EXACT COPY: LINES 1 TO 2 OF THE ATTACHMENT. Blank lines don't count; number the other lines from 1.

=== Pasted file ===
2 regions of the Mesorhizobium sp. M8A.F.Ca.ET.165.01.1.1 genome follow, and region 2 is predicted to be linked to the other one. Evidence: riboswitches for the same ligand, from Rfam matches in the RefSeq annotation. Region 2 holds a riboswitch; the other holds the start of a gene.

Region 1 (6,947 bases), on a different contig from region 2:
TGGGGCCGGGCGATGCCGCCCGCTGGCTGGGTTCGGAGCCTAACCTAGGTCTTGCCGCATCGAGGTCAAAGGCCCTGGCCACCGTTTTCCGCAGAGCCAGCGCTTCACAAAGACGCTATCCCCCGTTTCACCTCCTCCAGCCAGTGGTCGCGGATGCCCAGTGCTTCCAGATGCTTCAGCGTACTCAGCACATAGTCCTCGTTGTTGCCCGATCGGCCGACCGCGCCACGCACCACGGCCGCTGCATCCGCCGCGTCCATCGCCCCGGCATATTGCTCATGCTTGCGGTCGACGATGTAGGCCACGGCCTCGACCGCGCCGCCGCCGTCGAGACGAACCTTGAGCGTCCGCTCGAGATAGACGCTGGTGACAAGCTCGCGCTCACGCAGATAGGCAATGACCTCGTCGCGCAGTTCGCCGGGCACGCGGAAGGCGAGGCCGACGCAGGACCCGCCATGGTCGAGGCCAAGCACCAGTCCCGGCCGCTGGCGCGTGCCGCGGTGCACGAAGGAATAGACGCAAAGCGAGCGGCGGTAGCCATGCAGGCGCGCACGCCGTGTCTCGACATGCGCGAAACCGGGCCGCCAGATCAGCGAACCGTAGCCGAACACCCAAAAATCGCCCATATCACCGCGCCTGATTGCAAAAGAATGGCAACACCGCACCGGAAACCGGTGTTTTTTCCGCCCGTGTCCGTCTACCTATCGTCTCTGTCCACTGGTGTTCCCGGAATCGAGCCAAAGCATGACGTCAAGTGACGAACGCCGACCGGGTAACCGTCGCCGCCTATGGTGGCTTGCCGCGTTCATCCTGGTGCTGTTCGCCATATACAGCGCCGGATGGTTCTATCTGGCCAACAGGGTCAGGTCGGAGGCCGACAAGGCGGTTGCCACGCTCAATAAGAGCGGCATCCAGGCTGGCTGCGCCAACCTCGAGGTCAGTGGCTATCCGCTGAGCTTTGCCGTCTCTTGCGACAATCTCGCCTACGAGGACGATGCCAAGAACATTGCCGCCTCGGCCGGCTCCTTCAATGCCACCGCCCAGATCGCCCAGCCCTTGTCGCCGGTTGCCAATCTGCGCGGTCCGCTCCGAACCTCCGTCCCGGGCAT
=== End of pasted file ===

2 regions of the Mesorhizobium sp. M8A.F.Ca.ET.165.01.1.1 genome follow, and region 2 is predicted to be linked to the other one. Evidence: riboswitches for the same ligand, from Rfam matches in the RefSeq annotation. Region 2 holds a riboswitch; the other holds the start of a gene.

Region 1 (6,947 bases), on a different contig from region 2: